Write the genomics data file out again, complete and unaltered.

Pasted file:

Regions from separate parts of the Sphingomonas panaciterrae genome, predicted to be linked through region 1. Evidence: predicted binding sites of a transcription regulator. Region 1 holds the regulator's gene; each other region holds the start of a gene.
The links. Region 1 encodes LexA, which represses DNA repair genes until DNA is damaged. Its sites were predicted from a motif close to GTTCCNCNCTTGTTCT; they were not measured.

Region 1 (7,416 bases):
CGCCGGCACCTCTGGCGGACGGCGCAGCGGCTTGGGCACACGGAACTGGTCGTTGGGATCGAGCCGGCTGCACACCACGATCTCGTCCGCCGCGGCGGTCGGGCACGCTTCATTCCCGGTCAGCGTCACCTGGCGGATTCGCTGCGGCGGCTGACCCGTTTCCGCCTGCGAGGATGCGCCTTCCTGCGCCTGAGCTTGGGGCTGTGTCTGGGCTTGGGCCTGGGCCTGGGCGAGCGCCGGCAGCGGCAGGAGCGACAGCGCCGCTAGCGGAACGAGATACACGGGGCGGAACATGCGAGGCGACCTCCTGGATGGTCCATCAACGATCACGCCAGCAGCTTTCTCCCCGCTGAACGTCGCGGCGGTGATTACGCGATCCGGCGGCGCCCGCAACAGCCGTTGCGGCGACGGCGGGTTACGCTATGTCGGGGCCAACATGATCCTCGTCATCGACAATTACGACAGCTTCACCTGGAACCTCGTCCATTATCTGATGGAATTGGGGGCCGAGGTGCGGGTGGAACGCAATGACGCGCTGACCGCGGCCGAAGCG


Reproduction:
Regions from separate parts of the Sphingomonas panaciterrae genome, predicted to be linked through region 1. Evidence: predicted binding sites of a transcription regulator. Region 1 holds the regulator's gene; each other region holds the start of a gene.
The links. Region 1 encodes LexA, which represses DNA repair genes until DNA is damaged. Its sites were predicted from a motif close to GTTCCNCNCTTGTTCT; they were not measured.

Region 1 (7,416 bases):
CGCCGGCACCTCTGGCGGACGGCGCAGCGGCTTGGGCACACGGAACTGGTCGTTGGGATCGAGCCGGCTGCACACCACGATCTCGTCCGCCGCGGCGGTCGGGCACGCTTCATTCCCGGTCAGCGTCACCTGGCGGATTCGCTGCGGCGGCTGACCCGTTTCCGCCTGCGAGGATGCGCCTTCCTGCGCCTGAGCTTGGGGCTGTGTCTGGGCTTGGGCCTGGGCCTGGGCGAGCGCCGGCAGCGGCAGGAGCGACAGCGCCGCTAGCGGAACGAGATACACGGGGCGGAACATGCGAGGCGACCTCCTGGATGGTCCATCAACGATCACGCCAGCAGCTTTCTCCCCGCTGAACGTCGCGGCGGTGATTACGCGATCCGGCGGCGCCCGCAACAGCCGTTGCGGCGACGGCGGGTTACGCTATGTCGGGGCCAACATGATCCTCGTCATCGACAATTACGACAGCTTCACCTGGAACCTCGTCCATTATCTGATGGAATTGGGGGCCGAGGTGCGGGTGGAACGCAATGACGCGCTGACCGCGGCCGAAGCG